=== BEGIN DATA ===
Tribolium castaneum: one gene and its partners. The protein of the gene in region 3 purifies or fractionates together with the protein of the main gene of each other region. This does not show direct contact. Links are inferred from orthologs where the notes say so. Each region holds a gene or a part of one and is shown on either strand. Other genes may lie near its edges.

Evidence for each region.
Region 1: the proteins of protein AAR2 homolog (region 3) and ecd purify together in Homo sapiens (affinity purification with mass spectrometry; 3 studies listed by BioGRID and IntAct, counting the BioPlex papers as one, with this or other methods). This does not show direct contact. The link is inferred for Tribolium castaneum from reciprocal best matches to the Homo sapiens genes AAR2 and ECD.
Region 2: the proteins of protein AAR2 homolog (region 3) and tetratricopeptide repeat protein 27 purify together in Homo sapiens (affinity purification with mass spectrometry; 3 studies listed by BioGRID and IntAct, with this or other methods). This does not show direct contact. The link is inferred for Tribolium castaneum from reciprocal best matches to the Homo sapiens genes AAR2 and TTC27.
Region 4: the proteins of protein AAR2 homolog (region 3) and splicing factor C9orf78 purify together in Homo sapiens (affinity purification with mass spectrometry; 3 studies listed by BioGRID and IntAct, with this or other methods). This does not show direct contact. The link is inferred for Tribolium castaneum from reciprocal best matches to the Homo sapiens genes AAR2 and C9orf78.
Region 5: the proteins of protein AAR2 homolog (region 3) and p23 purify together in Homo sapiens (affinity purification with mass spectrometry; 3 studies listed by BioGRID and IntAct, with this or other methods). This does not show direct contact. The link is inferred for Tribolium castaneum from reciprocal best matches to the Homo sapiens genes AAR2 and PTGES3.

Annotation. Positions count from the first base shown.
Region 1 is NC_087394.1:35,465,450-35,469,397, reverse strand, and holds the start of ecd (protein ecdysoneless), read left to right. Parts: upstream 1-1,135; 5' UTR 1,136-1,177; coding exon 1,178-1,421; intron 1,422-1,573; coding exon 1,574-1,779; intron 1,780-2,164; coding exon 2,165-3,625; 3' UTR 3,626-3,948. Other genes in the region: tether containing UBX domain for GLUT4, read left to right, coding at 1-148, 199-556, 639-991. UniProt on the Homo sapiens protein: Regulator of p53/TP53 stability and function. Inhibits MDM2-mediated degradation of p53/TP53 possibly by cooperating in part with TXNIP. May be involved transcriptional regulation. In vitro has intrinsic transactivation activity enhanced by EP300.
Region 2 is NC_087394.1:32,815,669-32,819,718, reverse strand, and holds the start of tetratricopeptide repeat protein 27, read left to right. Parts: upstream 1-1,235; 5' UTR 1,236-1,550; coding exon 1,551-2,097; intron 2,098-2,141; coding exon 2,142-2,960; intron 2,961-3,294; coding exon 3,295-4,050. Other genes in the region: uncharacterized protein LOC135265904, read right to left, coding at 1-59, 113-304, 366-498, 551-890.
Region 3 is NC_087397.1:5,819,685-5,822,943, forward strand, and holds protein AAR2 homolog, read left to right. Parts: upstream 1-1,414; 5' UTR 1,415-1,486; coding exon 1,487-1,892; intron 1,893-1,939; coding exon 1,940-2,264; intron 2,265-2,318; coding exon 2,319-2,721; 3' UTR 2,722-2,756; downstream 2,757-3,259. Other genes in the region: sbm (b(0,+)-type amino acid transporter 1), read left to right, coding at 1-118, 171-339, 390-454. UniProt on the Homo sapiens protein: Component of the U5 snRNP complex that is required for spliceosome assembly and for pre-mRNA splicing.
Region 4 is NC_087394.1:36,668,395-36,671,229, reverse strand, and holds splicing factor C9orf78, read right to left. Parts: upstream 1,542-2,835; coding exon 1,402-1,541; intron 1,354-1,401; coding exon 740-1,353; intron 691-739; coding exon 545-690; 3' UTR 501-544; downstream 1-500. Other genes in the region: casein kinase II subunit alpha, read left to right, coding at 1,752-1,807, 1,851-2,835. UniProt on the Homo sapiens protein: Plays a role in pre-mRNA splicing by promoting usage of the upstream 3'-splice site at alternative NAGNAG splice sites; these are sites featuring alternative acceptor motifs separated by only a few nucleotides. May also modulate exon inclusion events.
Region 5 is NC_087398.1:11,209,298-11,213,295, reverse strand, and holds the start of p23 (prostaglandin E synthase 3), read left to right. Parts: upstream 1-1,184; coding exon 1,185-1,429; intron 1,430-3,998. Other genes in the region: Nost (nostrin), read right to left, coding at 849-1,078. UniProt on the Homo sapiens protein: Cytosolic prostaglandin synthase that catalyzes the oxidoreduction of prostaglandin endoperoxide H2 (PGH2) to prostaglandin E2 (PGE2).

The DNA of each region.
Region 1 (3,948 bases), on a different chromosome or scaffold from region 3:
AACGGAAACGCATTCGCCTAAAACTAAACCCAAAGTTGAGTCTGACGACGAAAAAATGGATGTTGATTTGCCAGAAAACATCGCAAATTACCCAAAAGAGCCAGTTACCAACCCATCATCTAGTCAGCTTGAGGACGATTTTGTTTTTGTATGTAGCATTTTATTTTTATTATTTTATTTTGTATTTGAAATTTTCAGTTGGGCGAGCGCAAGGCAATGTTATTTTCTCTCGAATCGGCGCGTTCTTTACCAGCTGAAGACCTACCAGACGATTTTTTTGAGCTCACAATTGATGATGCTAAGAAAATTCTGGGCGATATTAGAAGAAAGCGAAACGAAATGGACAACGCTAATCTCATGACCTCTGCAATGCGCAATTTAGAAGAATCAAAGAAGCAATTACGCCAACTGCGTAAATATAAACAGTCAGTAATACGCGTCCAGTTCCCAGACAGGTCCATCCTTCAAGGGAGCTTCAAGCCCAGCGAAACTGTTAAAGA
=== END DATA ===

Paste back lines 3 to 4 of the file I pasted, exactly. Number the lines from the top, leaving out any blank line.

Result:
Region 1: the proteins of protein AAR2 homolog (region 3) and ecd purify together in Homo sapiens (affinity purification with mass spectrometry; 3 studies listed by BioGRID and IntAct, counting the BioPlex papers as one, with this or other methods). This does not show direct contact. The link is inferred for Tribolium castaneum from reciprocal best matches to the Homo sapiens genes AAR2 and ECD.
Region 2: the proteins of protein AAR2 homolog (region 3) and tetratricopeptide repeat protein 27 purify together in Homo sapiens (affinity purification with mass spectrometry; 3 studies listed by BioGRID and IntAct, with this or other methods). This does not show direct contact. The link is inferred for Tribolium castaneum from reciprocal best matches to the Homo sapiens genes AAR2 and TTC27.